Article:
Author
David Toma
David Toma

In March 2019, the Queensland Under Treasurer referred concerns to the Auditor-General about the delivery of the State Penalties Enforcement Registry (SPER) Reform Program. The Auditor-General agreed to audit the effectiveness of the governance of the program’s information and communication technology (ICT) component. The report, Effectiveness of the State Penalties Enforcement Registry ICT reform (Report 10: 2019–20), was tabled in parliament in February 2020.

As part of this report, we provided lessons learned to guide all entities involved in ICT projects. As the Queensland Government intends to spend $2.6 billion on ICT projects over the four years from 2018–19 to 2021–22, improving oversight and governance, and providing transparent information on cancelled projects, will help manage the risk of project failure.

Lessons learned

Software as a service contracts

Where software as a service (SaaS) contracts lock entities into long-term relationships, thorough due diligence of the vendor and their product is required. Entities should not use an outcomes basis as an excuse for not defining detailed project requirements appropriately, particularly if tailoring software is required. If entities have not seen the product working in action, they need to arrange site visits and see the product working first-hand. Entities need to be confident that the vendor’s product meets their needs and that vendors can work well with them.

Defining contract deliverables

Not defining the contract deliverables sufficiently up front is costly. When this happens, the vendor’s and entity’s expectations may be misaligned, which may result in many change requests and significant contract variations, which cost time and money.

Reliance on consultants and contractors

Over reliance on consultants and contractors can result in a lack of business understanding when requirements are defined for ICT projects. When an entity lacks the expertise it needs for a major ICT project, it should engage a ‘critical friend’ who is independent of the delivery team and can provide objective and independent advice to the project steering committee on risks.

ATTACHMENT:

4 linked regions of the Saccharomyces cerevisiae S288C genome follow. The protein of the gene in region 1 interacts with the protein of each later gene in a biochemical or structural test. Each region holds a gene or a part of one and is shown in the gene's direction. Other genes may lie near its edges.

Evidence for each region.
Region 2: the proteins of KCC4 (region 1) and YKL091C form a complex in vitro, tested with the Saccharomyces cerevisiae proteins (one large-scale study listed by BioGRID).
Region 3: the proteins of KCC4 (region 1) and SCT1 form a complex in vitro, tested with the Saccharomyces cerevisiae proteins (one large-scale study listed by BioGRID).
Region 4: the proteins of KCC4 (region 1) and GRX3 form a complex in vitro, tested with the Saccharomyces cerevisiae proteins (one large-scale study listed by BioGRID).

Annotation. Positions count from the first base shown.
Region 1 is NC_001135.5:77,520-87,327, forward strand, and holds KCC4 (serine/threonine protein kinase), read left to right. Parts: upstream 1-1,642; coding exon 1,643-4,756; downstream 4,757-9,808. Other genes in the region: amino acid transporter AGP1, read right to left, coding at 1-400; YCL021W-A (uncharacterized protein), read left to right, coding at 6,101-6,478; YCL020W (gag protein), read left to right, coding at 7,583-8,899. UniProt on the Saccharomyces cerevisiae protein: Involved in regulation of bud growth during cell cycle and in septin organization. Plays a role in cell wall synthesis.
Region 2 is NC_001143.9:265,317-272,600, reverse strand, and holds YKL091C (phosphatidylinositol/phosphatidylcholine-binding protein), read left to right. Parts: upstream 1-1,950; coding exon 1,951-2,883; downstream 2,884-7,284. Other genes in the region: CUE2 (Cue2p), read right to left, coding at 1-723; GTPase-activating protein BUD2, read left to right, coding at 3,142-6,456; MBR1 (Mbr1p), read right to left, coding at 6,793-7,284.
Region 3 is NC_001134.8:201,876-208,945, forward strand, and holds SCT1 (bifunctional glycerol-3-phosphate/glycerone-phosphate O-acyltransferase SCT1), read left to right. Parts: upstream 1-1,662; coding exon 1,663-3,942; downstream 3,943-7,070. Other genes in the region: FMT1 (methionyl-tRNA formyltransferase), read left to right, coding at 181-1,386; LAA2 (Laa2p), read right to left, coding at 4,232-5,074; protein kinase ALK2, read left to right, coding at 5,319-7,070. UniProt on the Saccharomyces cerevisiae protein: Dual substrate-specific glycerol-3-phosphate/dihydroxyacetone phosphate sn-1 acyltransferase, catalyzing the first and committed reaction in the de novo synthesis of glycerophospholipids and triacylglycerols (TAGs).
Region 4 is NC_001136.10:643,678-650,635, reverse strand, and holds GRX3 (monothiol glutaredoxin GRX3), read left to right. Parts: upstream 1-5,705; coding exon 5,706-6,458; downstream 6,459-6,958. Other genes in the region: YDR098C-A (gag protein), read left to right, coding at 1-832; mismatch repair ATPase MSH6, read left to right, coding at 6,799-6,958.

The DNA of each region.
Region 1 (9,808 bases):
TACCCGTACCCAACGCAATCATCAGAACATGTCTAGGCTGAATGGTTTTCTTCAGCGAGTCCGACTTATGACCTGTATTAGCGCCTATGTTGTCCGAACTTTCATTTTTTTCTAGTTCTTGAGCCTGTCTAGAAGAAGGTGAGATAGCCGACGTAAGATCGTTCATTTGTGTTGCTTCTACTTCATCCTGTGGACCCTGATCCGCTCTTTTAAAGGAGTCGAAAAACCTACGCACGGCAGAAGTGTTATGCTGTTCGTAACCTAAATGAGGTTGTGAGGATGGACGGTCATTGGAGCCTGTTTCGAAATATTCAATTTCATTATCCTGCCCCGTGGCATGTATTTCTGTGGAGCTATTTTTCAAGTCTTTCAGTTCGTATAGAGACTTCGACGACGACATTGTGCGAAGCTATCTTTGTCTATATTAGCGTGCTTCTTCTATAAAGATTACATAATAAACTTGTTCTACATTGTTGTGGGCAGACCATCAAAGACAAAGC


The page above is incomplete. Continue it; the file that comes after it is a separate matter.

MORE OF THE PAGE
Limited capacity of internal staff to work on transformation projects.

Involvement of staff with detailed knowledge of an entity’s business operations is important for transformational projects. But if staff need to continue their business-as-usual responsibilities during this time, it limits their capacity to be involved in the project and manage risks. Entities should consider freeing internal staff involved in transformational projects from their business‑as-usual responsibilities by delegating and assigning their responsibilities to others.

Stop and rethink

Projects should not push ahead when major changes, such as government policy position changes, will impact on projects. Entities should take the opportunity to pause, assess risks, and fully reconsider before moving forward.

Contracts

Entities need to be careful they do not commit to long-term software development and support contracts that make it hard for them to terminate when things go wrong. Entities should be confident the product works well before they commit to service agreements. Contracts should allow the entity to conduct assurance activities over the vendor during implementation and incorporate this into the project assurance.

Organisational culture

An organisation’s culture can inhibit project governance effectiveness when the entity operates in silos and when bad news is not communicated. Stopping a project before it incurs unnecessary costs is better than stopping it when significant money has already been spent.

Big-bang projects

For critical business transformation projects, trying to do everything at once is high risk. Implementing changes in segments provides more opportunity to review, learn and assess risk.

Project steering committees

Project steering committees for major ICT projects should include representation from internal ICT areas and the newly created Office of Assurance and Investment (formerly part of the Queensland Government Chief Information Office).

When steering committee members are part of the governance group for a long time and there are no members of the committee who are independent of the entity, they will find it hard to question decisions they have previously made. If entities are highly dependent on external consultants, they should engage an independent expert who can act as a critical friend and challenge the decisions being made.

Statutory officers’ roles

Statutory officers have responsibilities defined for them in legislation, which gives them independence from the chief executive officers in the entities they serve in when executing defined statutory officer responsibilities. But in addition to these, they also have management responsibilities (like delivering projects). It is important that statutory officers and chief executives work collaboratively to ensure effective delivery of major projects.

For more information

You can find more information on this audit, the recommendations, and lessons learned for all entities on our website at: www.qao.qld.gov.au/reports-resources/reports-parliament/effectiveness-state-penalties-enforcement-registry-ict-reform

Related article